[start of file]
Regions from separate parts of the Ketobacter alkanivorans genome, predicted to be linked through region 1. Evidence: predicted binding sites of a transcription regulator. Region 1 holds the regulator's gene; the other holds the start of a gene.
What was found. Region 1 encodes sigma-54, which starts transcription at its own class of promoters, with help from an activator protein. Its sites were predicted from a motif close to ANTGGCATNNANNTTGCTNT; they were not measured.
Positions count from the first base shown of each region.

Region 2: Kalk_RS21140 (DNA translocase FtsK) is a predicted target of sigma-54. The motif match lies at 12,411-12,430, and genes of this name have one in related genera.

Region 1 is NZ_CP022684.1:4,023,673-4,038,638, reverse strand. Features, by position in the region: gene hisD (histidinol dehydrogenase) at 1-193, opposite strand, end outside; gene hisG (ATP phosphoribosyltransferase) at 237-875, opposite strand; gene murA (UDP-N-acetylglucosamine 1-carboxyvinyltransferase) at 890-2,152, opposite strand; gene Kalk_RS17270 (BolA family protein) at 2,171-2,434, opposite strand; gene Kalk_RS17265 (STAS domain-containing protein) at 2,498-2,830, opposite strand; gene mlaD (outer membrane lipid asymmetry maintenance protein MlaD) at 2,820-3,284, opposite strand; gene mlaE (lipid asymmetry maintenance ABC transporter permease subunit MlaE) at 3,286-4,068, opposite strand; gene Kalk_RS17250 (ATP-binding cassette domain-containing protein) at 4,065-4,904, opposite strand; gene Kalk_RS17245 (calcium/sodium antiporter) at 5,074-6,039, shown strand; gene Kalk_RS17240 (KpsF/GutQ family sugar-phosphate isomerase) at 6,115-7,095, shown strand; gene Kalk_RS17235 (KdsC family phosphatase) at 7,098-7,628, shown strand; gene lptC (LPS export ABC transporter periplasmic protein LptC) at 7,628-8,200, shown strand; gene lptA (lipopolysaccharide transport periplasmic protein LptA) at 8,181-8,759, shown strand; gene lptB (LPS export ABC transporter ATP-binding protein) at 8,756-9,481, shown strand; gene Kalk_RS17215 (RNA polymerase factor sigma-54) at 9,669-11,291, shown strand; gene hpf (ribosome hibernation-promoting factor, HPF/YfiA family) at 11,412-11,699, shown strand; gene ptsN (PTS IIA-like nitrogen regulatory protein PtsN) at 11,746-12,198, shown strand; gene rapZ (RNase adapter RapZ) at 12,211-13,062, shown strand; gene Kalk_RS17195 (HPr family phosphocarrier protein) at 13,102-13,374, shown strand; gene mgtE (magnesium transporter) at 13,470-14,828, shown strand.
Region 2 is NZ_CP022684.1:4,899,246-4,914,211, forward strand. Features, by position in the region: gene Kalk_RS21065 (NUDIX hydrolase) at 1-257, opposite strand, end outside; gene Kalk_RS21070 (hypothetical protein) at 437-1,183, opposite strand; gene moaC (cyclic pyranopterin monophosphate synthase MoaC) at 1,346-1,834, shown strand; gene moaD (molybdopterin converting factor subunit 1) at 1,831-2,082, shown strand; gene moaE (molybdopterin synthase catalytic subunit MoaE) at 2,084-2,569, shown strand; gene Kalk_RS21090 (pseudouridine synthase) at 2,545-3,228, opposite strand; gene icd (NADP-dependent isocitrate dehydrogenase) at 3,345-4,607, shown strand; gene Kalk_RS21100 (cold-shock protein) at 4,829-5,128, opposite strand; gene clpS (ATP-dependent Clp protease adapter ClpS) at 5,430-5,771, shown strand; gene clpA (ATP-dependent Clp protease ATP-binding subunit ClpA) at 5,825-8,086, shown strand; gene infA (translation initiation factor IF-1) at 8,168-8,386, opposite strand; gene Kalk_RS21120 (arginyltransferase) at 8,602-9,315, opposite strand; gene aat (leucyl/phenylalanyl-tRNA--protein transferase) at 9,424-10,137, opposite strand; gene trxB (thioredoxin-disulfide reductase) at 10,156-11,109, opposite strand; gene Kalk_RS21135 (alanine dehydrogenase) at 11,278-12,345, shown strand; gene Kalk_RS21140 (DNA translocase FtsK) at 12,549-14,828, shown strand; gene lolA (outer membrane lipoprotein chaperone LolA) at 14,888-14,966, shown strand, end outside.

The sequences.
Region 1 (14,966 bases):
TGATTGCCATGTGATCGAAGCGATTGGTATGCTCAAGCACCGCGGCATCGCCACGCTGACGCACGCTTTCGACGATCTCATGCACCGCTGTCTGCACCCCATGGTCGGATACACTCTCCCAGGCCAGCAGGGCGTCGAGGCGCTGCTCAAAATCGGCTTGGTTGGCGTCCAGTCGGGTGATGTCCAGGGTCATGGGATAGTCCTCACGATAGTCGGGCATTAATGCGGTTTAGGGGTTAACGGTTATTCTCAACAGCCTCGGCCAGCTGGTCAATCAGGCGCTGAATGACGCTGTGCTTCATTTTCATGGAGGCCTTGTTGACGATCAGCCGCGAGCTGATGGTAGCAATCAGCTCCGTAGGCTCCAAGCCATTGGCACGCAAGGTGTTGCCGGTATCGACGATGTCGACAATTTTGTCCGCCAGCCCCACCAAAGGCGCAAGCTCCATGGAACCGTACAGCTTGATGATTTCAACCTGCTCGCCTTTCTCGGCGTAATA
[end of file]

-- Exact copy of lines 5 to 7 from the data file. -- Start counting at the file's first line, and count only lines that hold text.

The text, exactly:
Region 1 is NZ_CP022684.1:4,023,673-4,038,638, reverse strand. Features, by position in the region: gene hisD (histidinol dehydrogenase) at 1-193, opposite strand, end outside; gene hisG (ATP phosphoribosyltransferase) at 237-875, opposite strand; gene murA (UDP-N-acetylglucosamine 1-carboxyvinyltransferase) at 890-2,152, opposite strand; gene Kalk_RS17270 (BolA family protein) at 2,171-2,434, opposite strand; gene Kalk_RS17265 (STAS domain-containing protein) at 2,498-2,830, opposite strand; gene mlaD (outer membrane lipid asymmetry maintenance protein MlaD) at 2,820-3,284, opposite strand; gene mlaE (lipid asymmetry maintenance ABC transporter permease subunit MlaE) at 3,286-4,068, opposite strand; gene Kalk_RS17250 (ATP-binding cassette domain-containing protein) at 4,065-4,904, opposite strand; gene Kalk_RS17245 (calcium/sodium antiporter) at 5,074-6,039, shown strand; gene Kalk_RS17240 (KpsF/GutQ family sugar-phosphate isomerase) at 6,115-7,095, shown strand; gene Kalk_RS17235 (KdsC family phosphatase) at 7,098-7,628, shown strand; gene lptC (LPS export ABC transporter periplasmic protein LptC) at 7,628-8,200, shown strand; gene lptA (lipopolysaccharide transport periplasmic protein LptA) at 8,181-8,759, shown strand; gene lptB (LPS export ABC transporter ATP-binding protein) at 8,756-9,481, shown strand; gene Kalk_RS17215 (RNA polymerase factor sigma-54) at 9,669-11,291, shown strand; gene hpf (ribosome hibernation-promoting factor, HPF/YfiA family) at 11,412-11,699, shown strand; gene ptsN (PTS IIA-like nitrogen regulatory protein PtsN) at 11,746-12,198, shown strand; gene rapZ (RNase adapter RapZ) at 12,211-13,062, shown strand; gene Kalk_RS17195 (HPr family phosphocarrier protein) at 13,102-13,374, shown strand; gene mgtE (magnesium transporter) at 13,470-14,828, shown strand.
Region 2 is NZ_CP022684.1:4,899,246-4,914,211, forward strand. Features, by position in the region: gene Kalk_RS21065 (NUDIX hydrolase) at 1-257, opposite strand, end outside; gene Kalk_RS21070 (hypothetical protein) at 437-1,183, opposite strand; gene moaC (cyclic pyranopterin monophosphate synthase MoaC) at 1,346-1,834, shown strand; gene moaD (molybdopterin converting factor subunit 1) at 1,831-2,082, shown strand; gene moaE (molybdopterin synthase catalytic subunit MoaE) at 2,084-2,569, shown strand; gene Kalk_RS21090 (pseudouridine synthase) at 2,545-3,228, opposite strand; gene icd (NADP-dependent isocitrate dehydrogenase) at 3,345-4,607, shown strand; gene Kalk_RS21100 (cold-shock protein) at 4,829-5,128, opposite strand; gene clpS (ATP-dependent Clp protease adapter ClpS) at 5,430-5,771, shown strand; gene clpA (ATP-dependent Clp protease ATP-binding subunit ClpA) at 5,825-8,086, shown strand; gene infA (translation initiation factor IF-1) at 8,168-8,386, opposite strand; gene Kalk_RS21120 (arginyltransferase) at 8,602-9,315, opposite strand; gene aat (leucyl/phenylalanyl-tRNA--protein transferase) at 9,424-10,137, opposite strand; gene trxB (thioredoxin-disulfide reductase) at 10,156-11,109, opposite strand; gene Kalk_RS21135 (alanine dehydrogenase) at 11,278-12,345, shown strand; gene Kalk_RS21140 (DNA translocase FtsK) at 12,549-14,828, shown strand; gene lolA (outer membrane lipoprotein chaperone LolA) at 14,888-14,966, shown strand, end outside.

The sequences.